Luxury is rarely compatible with conservation—consider the electric GMC Hummer or 10,000-sq.-ft. net-zero homes of the very wealthy. But a steam shower that consumes 1 gal. of water seems like a temperate indulgence, if you can afford it. I cannot, but I admit I’d like to have one for when the weather is brisk, and a long, warm steam bath would feel good.
Fernando Pagés Ruiz is a builder and an ICC-certified residential building inspector active in code development.
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This seems like classic green washing to me. The first practical question I have is can you even get clean in a steam shower? Using their math, a 5 minute shower is going to use up less than a litre of water, only a tiny fraction of which is going to come into contact with your body. So basically, try to picture washing and rinsing your hair and then the rest of your body using a couple of tablespoons of water.
So this steam shower "saves" a lot of water versus a conventional shower, but without doing anything practical and using similar amounts of energy.
The fact that they recommend a bigger supply line despite claiming to use 98% less water per unit time is also a red flag that something isn't quite what it seems.
This is just another luxury appliance masquerading as environmentally friendly.
Not to mention power requirements. Although only 1 gallon is used, it uses about as much energy as a 10 minute shower with a 2.5gpm shower head. It takes a lot of energy to turn water that is 212*F from liquid to vapor. 7760 BTUs for that gallon of water, and that's once it has already heated to 212*F.
You sweat in a steam room. This has nothing to do with a shower or getting clean. Also, most people turn these on and get the steam going way before getting in. Otherwise your sitting in a cold room.
"You sweat in a steam room. This has nothing to do with a shower or getting clean."
Which leaves me a bit confused. If this is a new, unrelated activity, what water is it saving?
If you're wanting to sit in a hot steamy shower for 20 minutes, using a steam generator to keep it hot uses less water, but a lot of energy.
I think that idea is that if you start each day with a calming steam shower you are less likely to become obsessed having a perfect lawn or a spotlessly clean car, and so you'll save the water that might have been used for watering the lawn and washing the car.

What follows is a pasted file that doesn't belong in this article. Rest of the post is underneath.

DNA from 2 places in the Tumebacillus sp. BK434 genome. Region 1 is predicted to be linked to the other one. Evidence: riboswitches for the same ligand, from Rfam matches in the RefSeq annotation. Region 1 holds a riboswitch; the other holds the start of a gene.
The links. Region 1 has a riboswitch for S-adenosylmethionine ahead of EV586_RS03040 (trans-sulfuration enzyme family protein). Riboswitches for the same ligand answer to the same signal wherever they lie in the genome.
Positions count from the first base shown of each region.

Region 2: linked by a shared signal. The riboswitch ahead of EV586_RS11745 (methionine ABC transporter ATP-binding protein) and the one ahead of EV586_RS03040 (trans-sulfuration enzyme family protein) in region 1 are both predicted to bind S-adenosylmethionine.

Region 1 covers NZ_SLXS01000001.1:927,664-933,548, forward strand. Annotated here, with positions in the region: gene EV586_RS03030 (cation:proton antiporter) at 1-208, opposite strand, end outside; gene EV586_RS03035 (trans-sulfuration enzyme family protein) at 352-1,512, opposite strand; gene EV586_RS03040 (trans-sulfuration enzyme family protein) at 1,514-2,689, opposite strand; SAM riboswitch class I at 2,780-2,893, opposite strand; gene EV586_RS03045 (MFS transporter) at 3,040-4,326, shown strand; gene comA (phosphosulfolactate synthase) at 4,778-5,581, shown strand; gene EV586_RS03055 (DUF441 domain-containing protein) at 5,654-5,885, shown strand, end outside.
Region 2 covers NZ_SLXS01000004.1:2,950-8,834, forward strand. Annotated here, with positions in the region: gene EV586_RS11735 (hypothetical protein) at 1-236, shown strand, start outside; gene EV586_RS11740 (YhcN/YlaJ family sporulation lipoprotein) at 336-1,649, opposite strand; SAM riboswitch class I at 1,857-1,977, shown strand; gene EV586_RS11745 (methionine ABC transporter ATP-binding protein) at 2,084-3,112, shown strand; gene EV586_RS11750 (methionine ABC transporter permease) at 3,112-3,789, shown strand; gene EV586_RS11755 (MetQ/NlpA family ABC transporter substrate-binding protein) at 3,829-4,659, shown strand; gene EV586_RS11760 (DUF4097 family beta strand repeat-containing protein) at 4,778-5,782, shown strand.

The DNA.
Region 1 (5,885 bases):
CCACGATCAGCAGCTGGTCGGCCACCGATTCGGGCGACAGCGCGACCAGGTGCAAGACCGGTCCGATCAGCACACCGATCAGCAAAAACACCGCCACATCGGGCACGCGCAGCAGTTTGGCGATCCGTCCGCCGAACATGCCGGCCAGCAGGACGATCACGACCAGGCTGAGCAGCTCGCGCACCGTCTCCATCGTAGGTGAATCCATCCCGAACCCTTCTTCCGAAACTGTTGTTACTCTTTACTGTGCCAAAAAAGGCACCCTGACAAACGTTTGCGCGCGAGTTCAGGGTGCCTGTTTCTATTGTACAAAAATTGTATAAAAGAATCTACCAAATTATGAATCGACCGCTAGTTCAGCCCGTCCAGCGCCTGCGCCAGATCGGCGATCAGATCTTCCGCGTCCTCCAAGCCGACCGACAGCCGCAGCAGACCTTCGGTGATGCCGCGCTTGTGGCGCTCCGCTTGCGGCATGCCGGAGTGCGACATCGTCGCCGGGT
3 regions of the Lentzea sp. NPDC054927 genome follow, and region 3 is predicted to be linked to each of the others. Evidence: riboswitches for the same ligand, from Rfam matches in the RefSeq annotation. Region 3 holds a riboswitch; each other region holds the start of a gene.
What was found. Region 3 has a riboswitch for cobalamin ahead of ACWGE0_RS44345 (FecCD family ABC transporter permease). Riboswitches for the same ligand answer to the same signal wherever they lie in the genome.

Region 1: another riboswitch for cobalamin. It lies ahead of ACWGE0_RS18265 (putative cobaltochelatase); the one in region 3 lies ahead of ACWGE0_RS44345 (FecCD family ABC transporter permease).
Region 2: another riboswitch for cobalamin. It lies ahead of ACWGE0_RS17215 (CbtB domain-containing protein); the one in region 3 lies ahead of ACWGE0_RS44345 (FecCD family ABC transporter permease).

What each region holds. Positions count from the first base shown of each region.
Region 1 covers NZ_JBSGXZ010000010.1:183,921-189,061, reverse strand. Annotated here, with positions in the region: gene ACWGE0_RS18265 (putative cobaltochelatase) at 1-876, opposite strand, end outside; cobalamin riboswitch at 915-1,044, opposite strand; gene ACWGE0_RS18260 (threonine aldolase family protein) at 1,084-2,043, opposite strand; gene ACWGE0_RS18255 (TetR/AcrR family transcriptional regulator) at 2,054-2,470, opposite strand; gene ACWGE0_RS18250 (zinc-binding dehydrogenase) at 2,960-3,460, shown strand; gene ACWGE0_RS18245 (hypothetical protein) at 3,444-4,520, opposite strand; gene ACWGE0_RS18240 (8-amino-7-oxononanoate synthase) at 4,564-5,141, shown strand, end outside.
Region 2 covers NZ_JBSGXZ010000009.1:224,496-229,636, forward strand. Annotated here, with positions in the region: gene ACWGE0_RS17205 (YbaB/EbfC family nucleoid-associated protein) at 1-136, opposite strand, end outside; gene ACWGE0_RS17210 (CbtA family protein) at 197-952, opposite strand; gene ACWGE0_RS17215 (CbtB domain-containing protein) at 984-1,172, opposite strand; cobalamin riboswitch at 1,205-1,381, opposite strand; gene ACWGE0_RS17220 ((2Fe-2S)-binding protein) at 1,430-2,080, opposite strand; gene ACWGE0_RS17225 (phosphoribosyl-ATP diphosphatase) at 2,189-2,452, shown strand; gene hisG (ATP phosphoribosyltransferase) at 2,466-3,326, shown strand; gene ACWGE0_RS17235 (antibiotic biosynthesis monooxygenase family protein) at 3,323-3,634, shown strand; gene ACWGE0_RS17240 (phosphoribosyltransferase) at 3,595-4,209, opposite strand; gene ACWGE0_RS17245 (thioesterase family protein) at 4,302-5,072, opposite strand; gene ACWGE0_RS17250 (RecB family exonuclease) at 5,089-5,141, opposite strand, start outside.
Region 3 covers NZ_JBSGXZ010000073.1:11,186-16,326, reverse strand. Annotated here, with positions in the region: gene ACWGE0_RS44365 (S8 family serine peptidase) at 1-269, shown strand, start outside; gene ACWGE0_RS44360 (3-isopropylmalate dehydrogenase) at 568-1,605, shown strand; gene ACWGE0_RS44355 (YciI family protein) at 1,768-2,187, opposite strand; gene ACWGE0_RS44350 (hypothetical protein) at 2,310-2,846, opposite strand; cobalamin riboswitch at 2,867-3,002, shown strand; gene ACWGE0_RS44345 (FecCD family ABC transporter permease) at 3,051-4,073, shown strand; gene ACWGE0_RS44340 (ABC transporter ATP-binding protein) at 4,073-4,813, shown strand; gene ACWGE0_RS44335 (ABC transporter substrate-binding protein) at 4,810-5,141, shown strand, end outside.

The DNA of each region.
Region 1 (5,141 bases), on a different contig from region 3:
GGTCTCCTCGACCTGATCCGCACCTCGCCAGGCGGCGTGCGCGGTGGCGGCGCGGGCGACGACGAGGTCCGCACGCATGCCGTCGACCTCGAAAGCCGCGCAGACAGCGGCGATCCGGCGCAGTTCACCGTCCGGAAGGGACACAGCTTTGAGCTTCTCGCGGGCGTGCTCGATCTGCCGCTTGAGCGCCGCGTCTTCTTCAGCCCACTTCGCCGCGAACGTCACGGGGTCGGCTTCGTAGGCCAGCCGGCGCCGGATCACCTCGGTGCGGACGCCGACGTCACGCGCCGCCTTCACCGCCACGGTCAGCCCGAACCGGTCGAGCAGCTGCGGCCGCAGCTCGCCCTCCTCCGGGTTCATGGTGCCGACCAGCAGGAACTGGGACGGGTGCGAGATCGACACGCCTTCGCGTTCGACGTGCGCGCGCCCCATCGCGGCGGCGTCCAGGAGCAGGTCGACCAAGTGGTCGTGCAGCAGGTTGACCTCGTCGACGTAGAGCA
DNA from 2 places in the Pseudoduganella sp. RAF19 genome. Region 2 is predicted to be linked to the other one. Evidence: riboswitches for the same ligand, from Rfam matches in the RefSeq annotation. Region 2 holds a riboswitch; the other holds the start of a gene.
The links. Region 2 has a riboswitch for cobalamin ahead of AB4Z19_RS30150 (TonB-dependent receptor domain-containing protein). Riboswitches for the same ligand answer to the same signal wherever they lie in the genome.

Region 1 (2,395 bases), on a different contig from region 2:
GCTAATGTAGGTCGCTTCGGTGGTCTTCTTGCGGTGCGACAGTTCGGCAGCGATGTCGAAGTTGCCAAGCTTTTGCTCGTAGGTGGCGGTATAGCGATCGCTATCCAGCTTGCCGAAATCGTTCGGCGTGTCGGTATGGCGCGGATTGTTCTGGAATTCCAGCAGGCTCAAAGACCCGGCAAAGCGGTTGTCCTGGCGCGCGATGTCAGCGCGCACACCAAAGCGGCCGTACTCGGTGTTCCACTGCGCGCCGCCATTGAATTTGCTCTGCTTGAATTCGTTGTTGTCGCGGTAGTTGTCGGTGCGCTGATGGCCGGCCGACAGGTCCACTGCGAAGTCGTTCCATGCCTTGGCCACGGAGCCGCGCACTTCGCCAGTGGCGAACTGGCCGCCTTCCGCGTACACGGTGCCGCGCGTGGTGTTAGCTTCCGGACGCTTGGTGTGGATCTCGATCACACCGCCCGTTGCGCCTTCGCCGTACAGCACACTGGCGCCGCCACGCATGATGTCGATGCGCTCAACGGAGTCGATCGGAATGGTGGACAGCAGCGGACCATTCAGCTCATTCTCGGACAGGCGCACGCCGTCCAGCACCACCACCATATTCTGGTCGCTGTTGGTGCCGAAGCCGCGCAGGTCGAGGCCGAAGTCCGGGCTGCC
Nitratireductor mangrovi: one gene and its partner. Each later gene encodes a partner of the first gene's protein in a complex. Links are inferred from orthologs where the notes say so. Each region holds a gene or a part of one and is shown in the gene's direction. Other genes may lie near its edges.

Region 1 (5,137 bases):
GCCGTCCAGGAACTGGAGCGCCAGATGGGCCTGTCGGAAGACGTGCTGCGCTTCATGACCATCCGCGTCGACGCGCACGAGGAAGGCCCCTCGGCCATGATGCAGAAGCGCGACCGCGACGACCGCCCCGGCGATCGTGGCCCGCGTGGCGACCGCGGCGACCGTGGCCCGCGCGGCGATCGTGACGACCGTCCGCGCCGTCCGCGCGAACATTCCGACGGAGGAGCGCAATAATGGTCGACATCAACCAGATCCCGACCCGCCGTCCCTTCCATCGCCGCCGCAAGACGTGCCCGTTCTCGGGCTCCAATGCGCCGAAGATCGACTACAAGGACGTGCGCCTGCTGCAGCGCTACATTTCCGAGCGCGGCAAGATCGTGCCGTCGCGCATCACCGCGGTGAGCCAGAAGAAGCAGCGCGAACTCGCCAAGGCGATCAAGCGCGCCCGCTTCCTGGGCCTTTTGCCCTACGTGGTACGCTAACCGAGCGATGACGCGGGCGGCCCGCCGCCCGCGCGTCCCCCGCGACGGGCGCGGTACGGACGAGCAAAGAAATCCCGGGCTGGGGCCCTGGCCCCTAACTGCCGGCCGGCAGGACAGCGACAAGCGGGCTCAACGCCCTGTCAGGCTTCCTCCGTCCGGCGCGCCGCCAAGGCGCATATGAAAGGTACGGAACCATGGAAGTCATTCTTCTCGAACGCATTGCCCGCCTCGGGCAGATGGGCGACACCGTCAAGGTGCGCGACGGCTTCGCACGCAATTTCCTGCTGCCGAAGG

It's a bit unclear what the steam shower functionality is offsetting in this scenario. I'd guess it would be a possibility for allowing more comfortable "Navy showers" (using water for an initial rinse, shutting the water off for lathering up, then using the water for a final rinse)
For places like California or the southwest where its much easier to offset energy use than water consumption, something like this could be an option. Although at a few grand plus maintenance I can't imagine how long the payback period would be.
A similar option that has intrigued me is using some form of radiant heat to provide thermal comfort during Navy shower which should come in at a lower price and use no water.
Yes, that can make sense. But only works if the user wants to do it that way.
Perhaps they are touting water conservation as an amenity, which, as pointed out above, seems to be greenwashing (pun intended), as there are two issues:
First, a steam session does not replace a shower. So the only water conservation going on here is if the 20 minute steam session that uses 1 gallon of water is in lieu of a 20 minute shower. In that case, yes it is saving some quantity of water as well as the energy used to heat that water (more below)
Second, water is not the only resource. Per the article, the 9 kw unit uses 4.8 kw in a 20 minute steam shower. Considering I operate my house, heat and cooling included, for an average of about 25 kw/day, that is almost 20% added to my daily total power use.
Back to the water calculations: While a "standard" shower head does indeed use 2.5 gpm as the article notes, there are few places in the US whose codes allow installation of a "standard" shower head. Since California requires their shower heads use no more than 1.8 gpm, almost all the shower heads sold by most manufacturers meet that requirement. Only 165 of the 610 shower heads available on the Delta site use over 1.75 gpm, and many of those are either dual head showers or discontinued products (why they are still on their site is odd). So the comparison should really be to an average 1.75 gpm head. Still, if the showering person spends an extra 20 minutes just luxuriating in the flowing water, they are consuming 35 extra gallons plus the energy to heat that vs this steam thing using, in that same 20 minutes, consuming 1 gallon + 4.8kw.